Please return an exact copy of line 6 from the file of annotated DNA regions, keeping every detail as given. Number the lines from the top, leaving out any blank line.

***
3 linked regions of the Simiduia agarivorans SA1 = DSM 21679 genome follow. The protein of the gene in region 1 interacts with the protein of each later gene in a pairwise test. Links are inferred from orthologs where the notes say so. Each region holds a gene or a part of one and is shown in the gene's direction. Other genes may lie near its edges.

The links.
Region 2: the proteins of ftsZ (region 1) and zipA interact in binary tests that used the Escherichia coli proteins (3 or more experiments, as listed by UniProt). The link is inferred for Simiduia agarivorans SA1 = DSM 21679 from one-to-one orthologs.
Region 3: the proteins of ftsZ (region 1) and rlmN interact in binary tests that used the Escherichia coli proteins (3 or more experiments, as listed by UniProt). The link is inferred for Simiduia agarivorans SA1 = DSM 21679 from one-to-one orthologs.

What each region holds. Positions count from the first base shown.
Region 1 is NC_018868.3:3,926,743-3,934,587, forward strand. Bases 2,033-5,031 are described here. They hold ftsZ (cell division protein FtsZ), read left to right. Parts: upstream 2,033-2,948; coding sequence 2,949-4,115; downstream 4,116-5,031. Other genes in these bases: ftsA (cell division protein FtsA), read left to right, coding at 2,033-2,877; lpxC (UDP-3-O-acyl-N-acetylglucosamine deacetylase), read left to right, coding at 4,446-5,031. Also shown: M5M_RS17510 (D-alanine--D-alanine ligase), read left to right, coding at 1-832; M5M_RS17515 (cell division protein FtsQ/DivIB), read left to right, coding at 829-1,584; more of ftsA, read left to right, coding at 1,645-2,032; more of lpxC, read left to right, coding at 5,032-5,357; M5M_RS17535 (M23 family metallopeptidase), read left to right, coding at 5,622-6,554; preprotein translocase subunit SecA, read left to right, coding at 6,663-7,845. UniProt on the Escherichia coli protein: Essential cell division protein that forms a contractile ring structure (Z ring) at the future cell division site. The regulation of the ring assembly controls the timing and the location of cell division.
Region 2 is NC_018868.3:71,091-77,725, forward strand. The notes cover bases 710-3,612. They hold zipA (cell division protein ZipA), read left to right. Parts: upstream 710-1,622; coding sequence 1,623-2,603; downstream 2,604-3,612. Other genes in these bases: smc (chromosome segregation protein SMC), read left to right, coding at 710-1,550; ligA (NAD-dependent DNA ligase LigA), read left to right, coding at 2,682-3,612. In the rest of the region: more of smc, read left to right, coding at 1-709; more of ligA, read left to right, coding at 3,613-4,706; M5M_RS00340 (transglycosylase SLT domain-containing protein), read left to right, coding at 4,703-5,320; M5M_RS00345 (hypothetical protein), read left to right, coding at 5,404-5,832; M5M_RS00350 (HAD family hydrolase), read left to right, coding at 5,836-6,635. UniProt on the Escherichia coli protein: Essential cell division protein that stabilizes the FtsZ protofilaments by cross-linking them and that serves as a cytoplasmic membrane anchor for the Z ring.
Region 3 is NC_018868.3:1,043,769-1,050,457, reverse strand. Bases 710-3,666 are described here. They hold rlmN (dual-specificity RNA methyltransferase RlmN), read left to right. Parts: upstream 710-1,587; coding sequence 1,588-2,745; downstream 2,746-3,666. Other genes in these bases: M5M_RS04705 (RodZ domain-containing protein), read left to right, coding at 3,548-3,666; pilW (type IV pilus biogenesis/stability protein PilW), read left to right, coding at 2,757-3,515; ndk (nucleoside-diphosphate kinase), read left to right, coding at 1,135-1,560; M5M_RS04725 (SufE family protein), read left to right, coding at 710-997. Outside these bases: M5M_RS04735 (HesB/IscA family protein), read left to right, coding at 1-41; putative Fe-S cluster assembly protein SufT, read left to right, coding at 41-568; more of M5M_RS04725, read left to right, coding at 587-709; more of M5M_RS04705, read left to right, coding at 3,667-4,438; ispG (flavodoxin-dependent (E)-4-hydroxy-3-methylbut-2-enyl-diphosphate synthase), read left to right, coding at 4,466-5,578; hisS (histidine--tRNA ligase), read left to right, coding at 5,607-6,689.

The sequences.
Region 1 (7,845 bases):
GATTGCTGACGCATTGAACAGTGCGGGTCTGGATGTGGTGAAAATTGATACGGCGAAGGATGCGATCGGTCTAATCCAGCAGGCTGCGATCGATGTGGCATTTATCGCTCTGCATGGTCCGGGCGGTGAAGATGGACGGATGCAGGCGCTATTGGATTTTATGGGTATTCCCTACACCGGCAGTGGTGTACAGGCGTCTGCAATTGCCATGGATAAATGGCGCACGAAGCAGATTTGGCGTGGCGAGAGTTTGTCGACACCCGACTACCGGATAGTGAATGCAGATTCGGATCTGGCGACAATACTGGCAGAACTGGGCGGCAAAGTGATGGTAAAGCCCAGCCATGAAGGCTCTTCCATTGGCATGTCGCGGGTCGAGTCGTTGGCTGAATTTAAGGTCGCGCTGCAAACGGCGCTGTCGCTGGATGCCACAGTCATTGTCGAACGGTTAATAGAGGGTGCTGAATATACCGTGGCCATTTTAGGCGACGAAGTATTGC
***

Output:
Region 1 is NC_018868.3:3,926,743-3,934,587, forward strand. Bases 2,033-5,031 are described here. They hold ftsZ (cell division protein FtsZ), read left to right. Parts: upstream 2,033-2,948; coding sequence 2,949-4,115; downstream 4,116-5,031. Other genes in these bases: ftsA (cell division protein FtsA), read left to right, coding at 2,033-2,877; lpxC (UDP-3-O-acyl-N-acetylglucosamine deacetylase), read left to right, coding at 4,446-5,031. Also shown: M5M_RS17510 (D-alanine--D-alanine ligase), read left to right, coding at 1-832; M5M_RS17515 (cell division protein FtsQ/DivIB), read left to right, coding at 829-1,584; more of ftsA, read left to right, coding at 1,645-2,032; more of lpxC, read left to right, coding at 5,032-5,357; M5M_RS17535 (M23 family metallopeptidase), read left to right, coding at 5,622-6,554; preprotein translocase subunit SecA, read left to right, coding at 6,663-7,845. UniProt on the Escherichia coli protein: Essential cell division protein that forms a contractile ring structure (Z ring) at the future cell division site. The regulation of the ring assembly controls the timing and the location of cell division.